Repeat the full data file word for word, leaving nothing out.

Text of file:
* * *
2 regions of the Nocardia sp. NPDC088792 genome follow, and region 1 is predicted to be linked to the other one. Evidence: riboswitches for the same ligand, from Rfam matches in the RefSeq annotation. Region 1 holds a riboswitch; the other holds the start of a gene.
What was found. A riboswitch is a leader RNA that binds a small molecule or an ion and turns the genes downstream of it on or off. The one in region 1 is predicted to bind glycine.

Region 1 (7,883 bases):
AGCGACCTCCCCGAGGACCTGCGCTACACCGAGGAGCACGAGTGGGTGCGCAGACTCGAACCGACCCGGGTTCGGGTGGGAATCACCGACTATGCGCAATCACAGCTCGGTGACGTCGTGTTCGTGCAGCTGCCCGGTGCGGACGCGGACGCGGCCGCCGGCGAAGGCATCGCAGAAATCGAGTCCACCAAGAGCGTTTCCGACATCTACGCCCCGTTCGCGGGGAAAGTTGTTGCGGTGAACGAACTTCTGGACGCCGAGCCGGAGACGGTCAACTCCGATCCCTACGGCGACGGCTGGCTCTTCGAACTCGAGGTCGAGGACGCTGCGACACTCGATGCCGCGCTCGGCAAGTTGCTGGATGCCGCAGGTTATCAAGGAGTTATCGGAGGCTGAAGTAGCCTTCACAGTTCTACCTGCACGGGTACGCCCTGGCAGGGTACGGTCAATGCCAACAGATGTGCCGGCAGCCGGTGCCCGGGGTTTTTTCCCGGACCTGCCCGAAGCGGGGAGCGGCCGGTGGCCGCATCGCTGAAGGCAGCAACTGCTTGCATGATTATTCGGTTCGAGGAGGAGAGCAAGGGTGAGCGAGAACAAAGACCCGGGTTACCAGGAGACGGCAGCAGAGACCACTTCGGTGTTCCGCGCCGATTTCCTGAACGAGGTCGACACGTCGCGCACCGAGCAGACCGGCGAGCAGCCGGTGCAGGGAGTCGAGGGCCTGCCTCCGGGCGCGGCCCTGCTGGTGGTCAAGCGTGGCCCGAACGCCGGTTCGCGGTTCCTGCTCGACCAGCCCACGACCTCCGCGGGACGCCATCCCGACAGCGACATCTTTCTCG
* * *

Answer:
2 regions of the Nocardia sp. NPDC088792 genome follow, and region 1 is predicted to be linked to the other one. Evidence: riboswitches for the same ligand, from Rfam matches in the RefSeq annotation. Region 1 holds a riboswitch; the other holds the start of a gene.
What was found. A riboswitch is a leader RNA that binds a small molecule or an ion and turns the genes downstream of it on or off. The one in region 1 is predicted to bind glycine.

Region 1 (7,883 bases):
AGCGACCTCCCCGAGGACCTGCGCTACACCGAGGAGCACGAGTGGGTGCGCAGACTCGAACCGACCCGGGTTCGGGTGGGAATCACCGACTATGCGCAATCACAGCTCGGTGACGTCGTGTTCGTGCAGCTGCCCGGTGCGGACGCGGACGCGGCCGCCGGCGAAGGCATCGCAGAAATCGAGTCCACCAAGAGCGTTTCCGACATCTACGCCCCGTTCGCGGGGAAAGTTGTTGCGGTGAACGAACTTCTGGACGCCGAGCCGGAGACGGTCAACTCCGATCCCTACGGCGACGGCTGGCTCTTCGAACTCGAGGTCGAGGACGCTGCGACACTCGATGCCGCGCTCGGCAAGTTGCTGGATGCCGCAGGTTATCAAGGAGTTATCGGAGGCTGAAGTAGCCTTCACAGTTCTACCTGCACGGGTACGCCCTGGCAGGGTACGGTCAATGCCAACAGATGTGCCGGCAGCCGGTGCCCGGGGTTTTTTCCCGGACCTGCCCGAAGCGGGGAGCGGCCGGTGGCCGCATCGCTGAAGGCAGCAACTGCTTGCATGATTATTCGGTTCGAGGAGGAGAGCAAGGGTGAGCGAGAACAAAGACCCGGGTTACCAGGAGACGGCAGCAGAGACCACTTCGGTGTTCCGCGCCGATTTCCTGAACGAGGTCGACACGTCGCGCACCGAGCAGACCGGCGAGCAGCCGGTGCAGGGAGTCGAGGGCCTGCCTCCGGGCGCGGCCCTGCTGGTGGTCAAGCGTGGCCCGAACGCCGGTTCGCGGTTCCTGCTCGACCAGCCCACGACCTCCGCGGGACGCCATCCCGACAGCGACATCTTTCTCG